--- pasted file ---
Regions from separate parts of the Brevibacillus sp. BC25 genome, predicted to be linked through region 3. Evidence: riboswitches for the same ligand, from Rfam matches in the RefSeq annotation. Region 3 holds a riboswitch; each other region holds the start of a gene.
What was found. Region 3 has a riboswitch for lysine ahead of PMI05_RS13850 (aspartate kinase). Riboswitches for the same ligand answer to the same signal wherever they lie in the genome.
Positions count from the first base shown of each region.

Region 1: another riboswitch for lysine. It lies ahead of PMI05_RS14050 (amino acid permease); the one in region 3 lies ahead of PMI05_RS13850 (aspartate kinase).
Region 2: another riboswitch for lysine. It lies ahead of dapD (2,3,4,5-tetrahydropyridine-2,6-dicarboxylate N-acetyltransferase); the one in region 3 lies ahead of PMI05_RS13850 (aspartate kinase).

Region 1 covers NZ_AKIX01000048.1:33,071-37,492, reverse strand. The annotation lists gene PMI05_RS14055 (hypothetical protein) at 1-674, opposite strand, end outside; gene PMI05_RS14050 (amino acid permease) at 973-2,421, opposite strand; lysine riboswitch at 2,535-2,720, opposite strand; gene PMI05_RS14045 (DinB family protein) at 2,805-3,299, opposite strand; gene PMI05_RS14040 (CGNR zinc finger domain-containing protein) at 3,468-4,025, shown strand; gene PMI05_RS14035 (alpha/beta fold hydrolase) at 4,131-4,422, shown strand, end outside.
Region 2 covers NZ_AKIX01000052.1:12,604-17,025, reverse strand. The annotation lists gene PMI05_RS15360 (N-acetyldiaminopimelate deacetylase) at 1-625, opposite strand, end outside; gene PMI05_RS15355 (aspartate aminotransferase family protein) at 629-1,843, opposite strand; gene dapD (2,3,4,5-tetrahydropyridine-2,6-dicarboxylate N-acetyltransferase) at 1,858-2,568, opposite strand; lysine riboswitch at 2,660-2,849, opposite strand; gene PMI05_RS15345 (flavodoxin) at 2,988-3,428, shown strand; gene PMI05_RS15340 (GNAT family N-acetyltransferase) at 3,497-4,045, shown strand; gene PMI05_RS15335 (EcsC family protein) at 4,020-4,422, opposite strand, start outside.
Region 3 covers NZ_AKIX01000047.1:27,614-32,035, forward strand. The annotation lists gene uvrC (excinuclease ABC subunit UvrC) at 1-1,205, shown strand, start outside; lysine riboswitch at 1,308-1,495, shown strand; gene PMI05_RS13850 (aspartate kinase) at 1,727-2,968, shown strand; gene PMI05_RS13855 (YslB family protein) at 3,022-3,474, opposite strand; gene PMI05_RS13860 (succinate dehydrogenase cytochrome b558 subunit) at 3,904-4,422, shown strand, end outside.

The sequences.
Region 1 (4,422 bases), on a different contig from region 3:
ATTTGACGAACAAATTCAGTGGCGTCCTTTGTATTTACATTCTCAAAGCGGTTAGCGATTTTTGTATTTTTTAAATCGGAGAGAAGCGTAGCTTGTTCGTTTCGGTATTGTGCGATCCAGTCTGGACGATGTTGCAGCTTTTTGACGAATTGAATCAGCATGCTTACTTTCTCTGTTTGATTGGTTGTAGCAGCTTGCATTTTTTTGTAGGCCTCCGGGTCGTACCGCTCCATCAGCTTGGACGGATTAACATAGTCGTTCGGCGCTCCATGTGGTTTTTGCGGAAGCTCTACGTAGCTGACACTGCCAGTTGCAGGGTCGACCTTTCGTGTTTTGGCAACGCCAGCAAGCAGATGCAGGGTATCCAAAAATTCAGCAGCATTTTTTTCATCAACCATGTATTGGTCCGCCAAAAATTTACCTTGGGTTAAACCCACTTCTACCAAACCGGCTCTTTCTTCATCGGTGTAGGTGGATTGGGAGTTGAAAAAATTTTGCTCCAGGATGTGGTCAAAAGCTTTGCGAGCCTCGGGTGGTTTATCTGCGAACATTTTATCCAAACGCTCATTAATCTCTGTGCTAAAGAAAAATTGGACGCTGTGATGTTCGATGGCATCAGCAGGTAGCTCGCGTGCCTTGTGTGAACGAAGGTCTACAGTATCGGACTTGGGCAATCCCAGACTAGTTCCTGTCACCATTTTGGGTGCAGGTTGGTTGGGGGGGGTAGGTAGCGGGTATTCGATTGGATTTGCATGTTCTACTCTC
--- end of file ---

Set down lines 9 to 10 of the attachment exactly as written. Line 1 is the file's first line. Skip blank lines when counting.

The sequences.
Region 1 (4,422 bases), on a different contig from region 3: